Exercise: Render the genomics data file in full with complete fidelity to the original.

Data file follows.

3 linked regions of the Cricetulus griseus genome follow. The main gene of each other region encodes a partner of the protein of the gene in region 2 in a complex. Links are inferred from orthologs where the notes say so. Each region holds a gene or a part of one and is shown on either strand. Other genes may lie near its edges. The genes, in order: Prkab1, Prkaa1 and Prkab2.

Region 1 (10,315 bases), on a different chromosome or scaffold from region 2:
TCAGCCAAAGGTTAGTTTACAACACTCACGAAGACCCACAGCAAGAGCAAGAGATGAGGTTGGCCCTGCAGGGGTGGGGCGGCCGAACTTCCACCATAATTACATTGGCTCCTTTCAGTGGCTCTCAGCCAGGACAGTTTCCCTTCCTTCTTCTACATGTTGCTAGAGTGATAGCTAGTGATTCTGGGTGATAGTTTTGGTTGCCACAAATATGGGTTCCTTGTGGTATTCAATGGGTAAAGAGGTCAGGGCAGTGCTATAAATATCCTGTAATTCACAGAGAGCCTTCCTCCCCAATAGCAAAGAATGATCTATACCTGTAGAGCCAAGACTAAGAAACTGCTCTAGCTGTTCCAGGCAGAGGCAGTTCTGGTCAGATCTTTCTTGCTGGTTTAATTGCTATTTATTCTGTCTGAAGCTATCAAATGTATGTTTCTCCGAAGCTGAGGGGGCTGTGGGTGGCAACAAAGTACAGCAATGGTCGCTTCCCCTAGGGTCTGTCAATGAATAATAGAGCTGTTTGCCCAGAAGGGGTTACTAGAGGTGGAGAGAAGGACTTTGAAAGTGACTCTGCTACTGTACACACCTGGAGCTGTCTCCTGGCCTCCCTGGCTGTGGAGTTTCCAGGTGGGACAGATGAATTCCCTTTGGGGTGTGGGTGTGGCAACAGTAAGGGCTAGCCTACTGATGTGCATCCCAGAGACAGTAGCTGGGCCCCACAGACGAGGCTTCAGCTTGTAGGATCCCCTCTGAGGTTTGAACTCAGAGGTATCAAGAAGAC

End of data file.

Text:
3 linked regions of the Cricetulus griseus genome follow. The main gene of each other region encodes a partner of the protein of the gene in region 2 in a complex. Links are inferred from orthologs where the notes say so. Each region holds a gene or a part of one and is shown on either strand. Other genes may lie near its edges. The genes, in order: Prkab1, Prkaa1 and Prkab2.

Region 1 (10,315 bases), on a different chromosome or scaffold from region 2:
TCAGCCAAAGGTTAGTTTACAACACTCACGAAGACCCACAGCAAGAGCAAGAGATGAGGTTGGCCCTGCAGGGGTGGGGCGGCCGAACTTCCACCATAATTACATTGGCTCCTTTCAGTGGCTCTCAGCCAGGACAGTTTCCCTTCCTTCTTCTACATGTTGCTAGAGTGATAGCTAGTGATTCTGGGTGATAGTTTTGGTTGCCACAAATATGGGTTCCTTGTGGTATTCAATGGGTAAAGAGGTCAGGGCAGTGCTATAAATATCCTGTAATTCACAGAGAGCCTTCCTCCCCAATAGCAAAGAATGATCTATACCTGTAGAGCCAAGACTAAGAAACTGCTCTAGCTGTTCCAGGCAGAGGCAGTTCTGGTCAGATCTTTCTTGCTGGTTTAATTGCTATTTATTCTGTCTGAAGCTATCAAATGTATGTTTCTCCGAAGCTGAGGGGGCTGTGGGTGGCAACAAAGTACAGCAATGGTCGCTTCCCCTAGGGTCTGTCAATGAATAATAGAGCTGTTTGCCCAGAAGGGGTTACTAGAGGTGGAGAGAAGGACTTTGAAAGTGACTCTGCTACTGTACACACCTGGAGCTGTCTCCTGGCCTCCCTGGCTGTGGAGTTTCCAGGTGGGACAGATGAATTCCCTTTGGGGTGTGGGTGTGGCAACAGTAAGGGCTAGCCTACTGATGTGCATCCCAGAGACAGTAGCTGGGCCCCACAGACGAGGCTTCAGCTTGTAGGATCCCCTCTGAGGTTTGAACTCAGAGGTATCAAGAAGAC